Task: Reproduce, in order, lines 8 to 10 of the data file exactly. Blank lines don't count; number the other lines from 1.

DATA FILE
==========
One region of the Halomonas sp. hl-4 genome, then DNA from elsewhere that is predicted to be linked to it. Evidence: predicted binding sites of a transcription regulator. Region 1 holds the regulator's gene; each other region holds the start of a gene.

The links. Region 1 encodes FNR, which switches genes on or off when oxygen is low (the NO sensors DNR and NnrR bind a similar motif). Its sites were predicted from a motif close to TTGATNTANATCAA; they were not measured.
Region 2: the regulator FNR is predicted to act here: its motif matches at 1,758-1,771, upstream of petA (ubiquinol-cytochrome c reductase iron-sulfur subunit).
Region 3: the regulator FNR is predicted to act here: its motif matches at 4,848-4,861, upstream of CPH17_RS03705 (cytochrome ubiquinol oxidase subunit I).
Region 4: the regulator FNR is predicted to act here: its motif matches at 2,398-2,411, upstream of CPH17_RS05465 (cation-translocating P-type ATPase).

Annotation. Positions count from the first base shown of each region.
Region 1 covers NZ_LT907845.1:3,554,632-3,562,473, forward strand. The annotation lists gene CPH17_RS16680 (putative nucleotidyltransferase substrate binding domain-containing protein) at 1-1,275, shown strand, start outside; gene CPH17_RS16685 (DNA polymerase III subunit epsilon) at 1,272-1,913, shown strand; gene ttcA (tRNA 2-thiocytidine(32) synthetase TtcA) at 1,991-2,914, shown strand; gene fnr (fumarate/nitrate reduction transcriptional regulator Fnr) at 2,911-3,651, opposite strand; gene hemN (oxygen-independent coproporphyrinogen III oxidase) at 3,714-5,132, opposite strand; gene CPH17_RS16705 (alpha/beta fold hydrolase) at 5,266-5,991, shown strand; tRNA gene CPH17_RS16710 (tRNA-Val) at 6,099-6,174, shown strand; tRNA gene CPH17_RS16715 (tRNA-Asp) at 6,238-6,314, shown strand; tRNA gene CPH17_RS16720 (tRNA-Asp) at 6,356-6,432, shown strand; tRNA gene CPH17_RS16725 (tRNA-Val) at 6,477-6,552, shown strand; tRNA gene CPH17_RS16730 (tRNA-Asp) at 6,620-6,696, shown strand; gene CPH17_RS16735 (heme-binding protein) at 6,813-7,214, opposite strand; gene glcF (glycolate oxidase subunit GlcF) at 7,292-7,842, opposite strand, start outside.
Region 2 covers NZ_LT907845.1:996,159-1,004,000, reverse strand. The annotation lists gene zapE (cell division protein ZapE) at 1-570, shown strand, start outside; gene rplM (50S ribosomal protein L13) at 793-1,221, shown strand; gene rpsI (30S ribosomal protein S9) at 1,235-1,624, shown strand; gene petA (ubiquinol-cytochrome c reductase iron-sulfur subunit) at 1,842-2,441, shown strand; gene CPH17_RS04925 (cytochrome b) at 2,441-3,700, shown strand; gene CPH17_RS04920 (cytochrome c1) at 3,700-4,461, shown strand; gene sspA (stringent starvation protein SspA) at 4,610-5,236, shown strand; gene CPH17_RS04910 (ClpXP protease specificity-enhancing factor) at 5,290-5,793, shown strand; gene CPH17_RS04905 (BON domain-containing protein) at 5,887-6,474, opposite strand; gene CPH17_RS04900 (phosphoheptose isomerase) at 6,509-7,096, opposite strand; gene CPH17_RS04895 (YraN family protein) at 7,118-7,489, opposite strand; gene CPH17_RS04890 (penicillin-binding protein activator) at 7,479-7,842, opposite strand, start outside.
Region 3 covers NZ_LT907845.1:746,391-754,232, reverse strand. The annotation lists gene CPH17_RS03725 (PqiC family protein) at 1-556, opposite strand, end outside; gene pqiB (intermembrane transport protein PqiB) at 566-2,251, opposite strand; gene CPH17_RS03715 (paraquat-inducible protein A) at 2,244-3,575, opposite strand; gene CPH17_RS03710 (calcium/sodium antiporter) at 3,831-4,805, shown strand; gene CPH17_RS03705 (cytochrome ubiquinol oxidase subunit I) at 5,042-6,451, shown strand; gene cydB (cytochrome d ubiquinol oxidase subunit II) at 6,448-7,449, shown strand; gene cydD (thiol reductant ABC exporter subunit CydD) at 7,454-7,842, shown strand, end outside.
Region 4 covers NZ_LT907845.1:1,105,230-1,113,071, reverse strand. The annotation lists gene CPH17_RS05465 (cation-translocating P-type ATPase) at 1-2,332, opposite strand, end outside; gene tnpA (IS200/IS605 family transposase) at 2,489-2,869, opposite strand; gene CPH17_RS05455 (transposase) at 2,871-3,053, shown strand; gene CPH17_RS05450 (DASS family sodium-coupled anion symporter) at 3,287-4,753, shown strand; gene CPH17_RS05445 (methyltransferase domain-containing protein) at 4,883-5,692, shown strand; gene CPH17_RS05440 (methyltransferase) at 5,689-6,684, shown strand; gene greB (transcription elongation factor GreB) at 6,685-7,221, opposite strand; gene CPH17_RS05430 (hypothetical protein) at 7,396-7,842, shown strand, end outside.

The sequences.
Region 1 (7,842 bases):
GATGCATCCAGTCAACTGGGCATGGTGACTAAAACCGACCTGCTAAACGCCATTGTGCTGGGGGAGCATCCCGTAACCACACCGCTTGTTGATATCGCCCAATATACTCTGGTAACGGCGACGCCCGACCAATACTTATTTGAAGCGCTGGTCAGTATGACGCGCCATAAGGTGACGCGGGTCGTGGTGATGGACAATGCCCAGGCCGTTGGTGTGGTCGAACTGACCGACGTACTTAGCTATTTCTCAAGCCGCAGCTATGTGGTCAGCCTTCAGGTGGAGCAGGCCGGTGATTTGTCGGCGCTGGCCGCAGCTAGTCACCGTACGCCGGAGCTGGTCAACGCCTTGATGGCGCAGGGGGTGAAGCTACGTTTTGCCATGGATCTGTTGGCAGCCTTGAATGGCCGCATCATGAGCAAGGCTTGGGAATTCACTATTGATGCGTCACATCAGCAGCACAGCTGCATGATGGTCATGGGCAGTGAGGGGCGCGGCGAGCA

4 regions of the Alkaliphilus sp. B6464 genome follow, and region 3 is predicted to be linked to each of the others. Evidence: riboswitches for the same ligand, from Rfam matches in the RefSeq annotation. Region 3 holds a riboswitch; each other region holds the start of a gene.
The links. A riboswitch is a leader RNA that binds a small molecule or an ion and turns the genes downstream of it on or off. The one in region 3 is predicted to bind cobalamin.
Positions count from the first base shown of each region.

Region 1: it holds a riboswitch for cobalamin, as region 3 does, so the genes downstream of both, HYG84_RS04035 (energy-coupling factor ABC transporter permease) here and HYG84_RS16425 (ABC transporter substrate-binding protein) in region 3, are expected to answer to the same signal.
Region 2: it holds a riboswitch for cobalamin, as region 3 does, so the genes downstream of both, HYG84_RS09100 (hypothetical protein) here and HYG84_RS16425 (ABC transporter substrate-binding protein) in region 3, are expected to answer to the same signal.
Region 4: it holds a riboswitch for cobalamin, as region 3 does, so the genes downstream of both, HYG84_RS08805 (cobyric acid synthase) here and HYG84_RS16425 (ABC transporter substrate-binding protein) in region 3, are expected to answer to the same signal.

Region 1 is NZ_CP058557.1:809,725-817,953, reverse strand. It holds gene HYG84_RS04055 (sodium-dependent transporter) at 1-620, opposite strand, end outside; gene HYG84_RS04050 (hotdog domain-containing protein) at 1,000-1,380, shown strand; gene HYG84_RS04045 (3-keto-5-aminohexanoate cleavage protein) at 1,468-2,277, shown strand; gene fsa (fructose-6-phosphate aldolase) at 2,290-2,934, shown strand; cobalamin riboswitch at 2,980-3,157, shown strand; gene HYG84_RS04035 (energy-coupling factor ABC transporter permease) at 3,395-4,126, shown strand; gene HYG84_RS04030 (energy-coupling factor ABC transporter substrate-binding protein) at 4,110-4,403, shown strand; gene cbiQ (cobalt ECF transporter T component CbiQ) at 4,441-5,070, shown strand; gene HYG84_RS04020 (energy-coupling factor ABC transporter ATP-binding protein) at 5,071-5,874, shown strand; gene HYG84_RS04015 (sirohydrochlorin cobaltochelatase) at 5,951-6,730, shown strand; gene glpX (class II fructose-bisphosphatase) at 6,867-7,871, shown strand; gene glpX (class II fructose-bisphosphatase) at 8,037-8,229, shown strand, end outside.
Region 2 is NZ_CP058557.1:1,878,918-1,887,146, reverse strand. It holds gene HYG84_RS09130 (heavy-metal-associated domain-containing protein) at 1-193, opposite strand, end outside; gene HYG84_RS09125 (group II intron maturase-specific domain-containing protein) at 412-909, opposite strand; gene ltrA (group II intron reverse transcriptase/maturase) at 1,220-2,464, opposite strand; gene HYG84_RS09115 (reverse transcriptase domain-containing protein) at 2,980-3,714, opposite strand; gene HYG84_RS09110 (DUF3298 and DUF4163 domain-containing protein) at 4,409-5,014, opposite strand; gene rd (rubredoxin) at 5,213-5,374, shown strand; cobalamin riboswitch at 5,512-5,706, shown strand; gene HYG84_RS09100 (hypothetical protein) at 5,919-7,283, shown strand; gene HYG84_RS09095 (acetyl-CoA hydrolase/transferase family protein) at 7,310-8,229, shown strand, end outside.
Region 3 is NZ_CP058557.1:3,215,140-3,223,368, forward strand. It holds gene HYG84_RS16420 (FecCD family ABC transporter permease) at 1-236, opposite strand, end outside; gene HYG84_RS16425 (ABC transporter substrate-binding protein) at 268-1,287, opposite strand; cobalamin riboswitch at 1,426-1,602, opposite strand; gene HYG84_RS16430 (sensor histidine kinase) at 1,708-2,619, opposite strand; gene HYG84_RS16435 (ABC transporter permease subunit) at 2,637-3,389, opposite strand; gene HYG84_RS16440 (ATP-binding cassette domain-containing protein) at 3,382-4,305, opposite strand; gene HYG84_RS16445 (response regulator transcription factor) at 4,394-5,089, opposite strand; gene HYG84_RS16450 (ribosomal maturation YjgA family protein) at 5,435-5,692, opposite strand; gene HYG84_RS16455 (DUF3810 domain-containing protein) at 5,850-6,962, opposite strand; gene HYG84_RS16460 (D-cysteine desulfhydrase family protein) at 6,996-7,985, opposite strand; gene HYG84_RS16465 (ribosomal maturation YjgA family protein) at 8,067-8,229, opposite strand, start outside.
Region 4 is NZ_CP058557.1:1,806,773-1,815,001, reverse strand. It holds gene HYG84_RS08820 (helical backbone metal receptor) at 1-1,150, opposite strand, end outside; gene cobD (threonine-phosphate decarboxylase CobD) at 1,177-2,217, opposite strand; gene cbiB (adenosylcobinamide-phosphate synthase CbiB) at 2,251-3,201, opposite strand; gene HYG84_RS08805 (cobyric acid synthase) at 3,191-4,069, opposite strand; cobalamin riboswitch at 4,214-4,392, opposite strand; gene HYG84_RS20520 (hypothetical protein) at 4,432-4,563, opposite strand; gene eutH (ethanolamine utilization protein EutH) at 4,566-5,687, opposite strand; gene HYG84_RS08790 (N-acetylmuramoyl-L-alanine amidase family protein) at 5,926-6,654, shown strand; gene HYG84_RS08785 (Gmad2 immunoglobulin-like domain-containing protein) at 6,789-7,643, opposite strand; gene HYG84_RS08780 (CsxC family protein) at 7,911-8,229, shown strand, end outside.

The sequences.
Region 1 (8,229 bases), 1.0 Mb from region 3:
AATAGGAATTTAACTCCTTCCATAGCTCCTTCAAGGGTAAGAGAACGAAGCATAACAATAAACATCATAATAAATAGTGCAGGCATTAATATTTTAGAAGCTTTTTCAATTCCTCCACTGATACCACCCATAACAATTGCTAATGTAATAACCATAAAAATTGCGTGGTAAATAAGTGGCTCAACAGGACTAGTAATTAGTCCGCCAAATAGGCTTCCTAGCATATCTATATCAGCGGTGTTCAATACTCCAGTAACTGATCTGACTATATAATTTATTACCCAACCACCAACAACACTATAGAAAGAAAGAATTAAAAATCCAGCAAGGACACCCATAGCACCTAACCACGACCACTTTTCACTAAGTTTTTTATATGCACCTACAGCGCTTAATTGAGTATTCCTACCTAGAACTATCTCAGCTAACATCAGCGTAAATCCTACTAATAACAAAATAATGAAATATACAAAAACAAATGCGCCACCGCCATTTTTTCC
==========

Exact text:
Region 2 covers NZ_LT907845.1:996,159-1,004,000, reverse strand. The annotation lists gene zapE (cell division protein ZapE) at 1-570, shown strand, start outside; gene rplM (50S ribosomal protein L13) at 793-1,221, shown strand; gene rpsI (30S ribosomal protein S9) at 1,235-1,624, shown strand; gene petA (ubiquinol-cytochrome c reductase iron-sulfur subunit) at 1,842-2,441, shown strand; gene CPH17_RS04925 (cytochrome b) at 2,441-3,700, shown strand; gene CPH17_RS04920 (cytochrome c1) at 3,700-4,461, shown strand; gene sspA (stringent starvation protein SspA) at 4,610-5,236, shown strand; gene CPH17_RS04910 (ClpXP protease specificity-enhancing factor) at 5,290-5,793, shown strand; gene CPH17_RS04905 (BON domain-containing protein) at 5,887-6,474, opposite strand; gene CPH17_RS04900 (phosphoheptose isomerase) at 6,509-7,096, opposite strand; gene CPH17_RS04895 (YraN family protein) at 7,118-7,489, opposite strand; gene CPH17_RS04890 (penicillin-binding protein activator) at 7,479-7,842, opposite strand, start outside.
Region 3 covers NZ_LT907845.1:746,391-754,232, reverse strand. The annotation lists gene CPH17_RS03725 (PqiC family protein) at 1-556, opposite strand, end outside; gene pqiB (intermembrane transport protein PqiB) at 566-2,251, opposite strand; gene CPH17_RS03715 (paraquat-inducible protein A) at 2,244-3,575, opposite strand; gene CPH17_RS03710 (calcium/sodium antiporter) at 3,831-4,805, shown strand; gene CPH17_RS03705 (cytochrome ubiquinol oxidase subunit I) at 5,042-6,451, shown strand; gene cydB (cytochrome d ubiquinol oxidase subunit II) at 6,448-7,449, shown strand; gene cydD (thiol reductant ABC exporter subunit CydD) at 7,454-7,842, shown strand, end outside.
Region 4 covers NZ_LT907845.1:1,105,230-1,113,071, reverse strand. The annotation lists gene CPH17_RS05465 (cation-translocating P-type ATPase) at 1-2,332, opposite strand, end outside; gene tnpA (IS200/IS605 family transposase) at 2,489-2,869, opposite strand; gene CPH17_RS05455 (transposase) at 2,871-3,053, shown strand; gene CPH17_RS05450 (DASS family sodium-coupled anion symporter) at 3,287-4,753, shown strand; gene CPH17_RS05445 (methyltransferase domain-containing protein) at 4,883-5,692, shown strand; gene CPH17_RS05440 (methyltransferase) at 5,689-6,684, shown strand; gene greB (transcription elongation factor GreB) at 6,685-7,221, opposite strand; gene CPH17_RS05430 (hypothetical protein) at 7,396-7,842, shown strand, end outside.